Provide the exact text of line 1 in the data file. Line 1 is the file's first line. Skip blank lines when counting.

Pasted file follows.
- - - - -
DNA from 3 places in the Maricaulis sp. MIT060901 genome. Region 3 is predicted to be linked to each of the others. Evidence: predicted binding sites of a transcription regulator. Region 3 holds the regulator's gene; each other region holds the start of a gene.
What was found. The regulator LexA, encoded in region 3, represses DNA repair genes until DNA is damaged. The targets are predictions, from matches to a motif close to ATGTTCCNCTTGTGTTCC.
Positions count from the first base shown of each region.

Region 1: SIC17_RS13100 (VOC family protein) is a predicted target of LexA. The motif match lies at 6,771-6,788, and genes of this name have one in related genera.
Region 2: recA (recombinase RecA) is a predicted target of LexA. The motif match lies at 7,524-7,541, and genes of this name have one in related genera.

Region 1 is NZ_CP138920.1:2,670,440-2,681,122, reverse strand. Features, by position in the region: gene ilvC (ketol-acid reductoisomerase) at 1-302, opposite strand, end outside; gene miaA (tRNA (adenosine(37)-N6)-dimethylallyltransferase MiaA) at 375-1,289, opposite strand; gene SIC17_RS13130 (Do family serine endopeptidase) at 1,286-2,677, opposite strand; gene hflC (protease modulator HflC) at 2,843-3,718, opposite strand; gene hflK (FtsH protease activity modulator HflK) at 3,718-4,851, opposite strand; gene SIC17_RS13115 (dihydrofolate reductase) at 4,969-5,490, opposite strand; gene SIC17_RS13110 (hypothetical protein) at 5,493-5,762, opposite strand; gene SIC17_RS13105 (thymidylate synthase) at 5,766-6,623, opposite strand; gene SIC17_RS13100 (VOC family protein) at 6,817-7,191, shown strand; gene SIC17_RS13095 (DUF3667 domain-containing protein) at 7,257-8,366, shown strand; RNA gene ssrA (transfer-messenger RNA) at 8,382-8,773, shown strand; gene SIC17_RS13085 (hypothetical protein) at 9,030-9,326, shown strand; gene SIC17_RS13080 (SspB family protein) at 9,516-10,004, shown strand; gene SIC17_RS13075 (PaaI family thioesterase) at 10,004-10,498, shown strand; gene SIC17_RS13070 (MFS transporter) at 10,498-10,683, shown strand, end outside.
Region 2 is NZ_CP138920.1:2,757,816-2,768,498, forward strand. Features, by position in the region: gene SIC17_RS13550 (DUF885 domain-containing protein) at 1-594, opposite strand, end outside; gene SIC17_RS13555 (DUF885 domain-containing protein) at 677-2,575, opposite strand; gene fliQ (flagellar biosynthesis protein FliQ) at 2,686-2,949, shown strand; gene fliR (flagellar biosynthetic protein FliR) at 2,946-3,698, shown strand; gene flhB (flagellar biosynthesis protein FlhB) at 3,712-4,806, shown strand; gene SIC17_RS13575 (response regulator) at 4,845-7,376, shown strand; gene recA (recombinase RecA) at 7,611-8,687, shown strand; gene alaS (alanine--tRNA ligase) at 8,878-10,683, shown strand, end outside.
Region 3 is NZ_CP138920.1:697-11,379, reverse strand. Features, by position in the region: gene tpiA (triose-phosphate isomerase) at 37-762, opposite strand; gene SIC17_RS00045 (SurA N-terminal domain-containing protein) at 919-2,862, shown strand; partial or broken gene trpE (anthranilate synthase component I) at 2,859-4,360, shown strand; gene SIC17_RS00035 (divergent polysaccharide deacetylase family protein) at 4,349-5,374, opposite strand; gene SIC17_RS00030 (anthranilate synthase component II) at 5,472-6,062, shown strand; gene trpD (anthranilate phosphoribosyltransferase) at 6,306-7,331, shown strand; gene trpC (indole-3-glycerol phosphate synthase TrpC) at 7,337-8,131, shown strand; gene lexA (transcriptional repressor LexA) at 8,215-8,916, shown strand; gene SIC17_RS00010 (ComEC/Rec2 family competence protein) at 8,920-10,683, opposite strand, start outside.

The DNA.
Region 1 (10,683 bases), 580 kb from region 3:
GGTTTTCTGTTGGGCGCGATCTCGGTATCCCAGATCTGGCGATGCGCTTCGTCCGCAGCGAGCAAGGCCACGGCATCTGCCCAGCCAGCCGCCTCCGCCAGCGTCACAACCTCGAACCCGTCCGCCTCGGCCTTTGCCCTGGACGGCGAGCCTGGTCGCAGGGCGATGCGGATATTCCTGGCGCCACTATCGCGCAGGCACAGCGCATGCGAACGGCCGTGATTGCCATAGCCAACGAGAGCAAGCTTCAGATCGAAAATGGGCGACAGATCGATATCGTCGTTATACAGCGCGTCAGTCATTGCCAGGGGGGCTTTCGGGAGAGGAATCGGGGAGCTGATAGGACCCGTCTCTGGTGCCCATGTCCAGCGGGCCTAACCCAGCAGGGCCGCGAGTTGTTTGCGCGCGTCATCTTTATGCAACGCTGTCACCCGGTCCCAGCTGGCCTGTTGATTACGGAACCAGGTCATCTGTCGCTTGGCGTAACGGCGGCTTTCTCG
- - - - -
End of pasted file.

DNA from 3 places in the Maricaulis sp. MIT060901 genome. Region 3 is predicted to be linked to each of the others. Evidence: predicted binding sites of a transcription regulator. Region 3 holds the regulator's gene; each other region holds the start of a gene.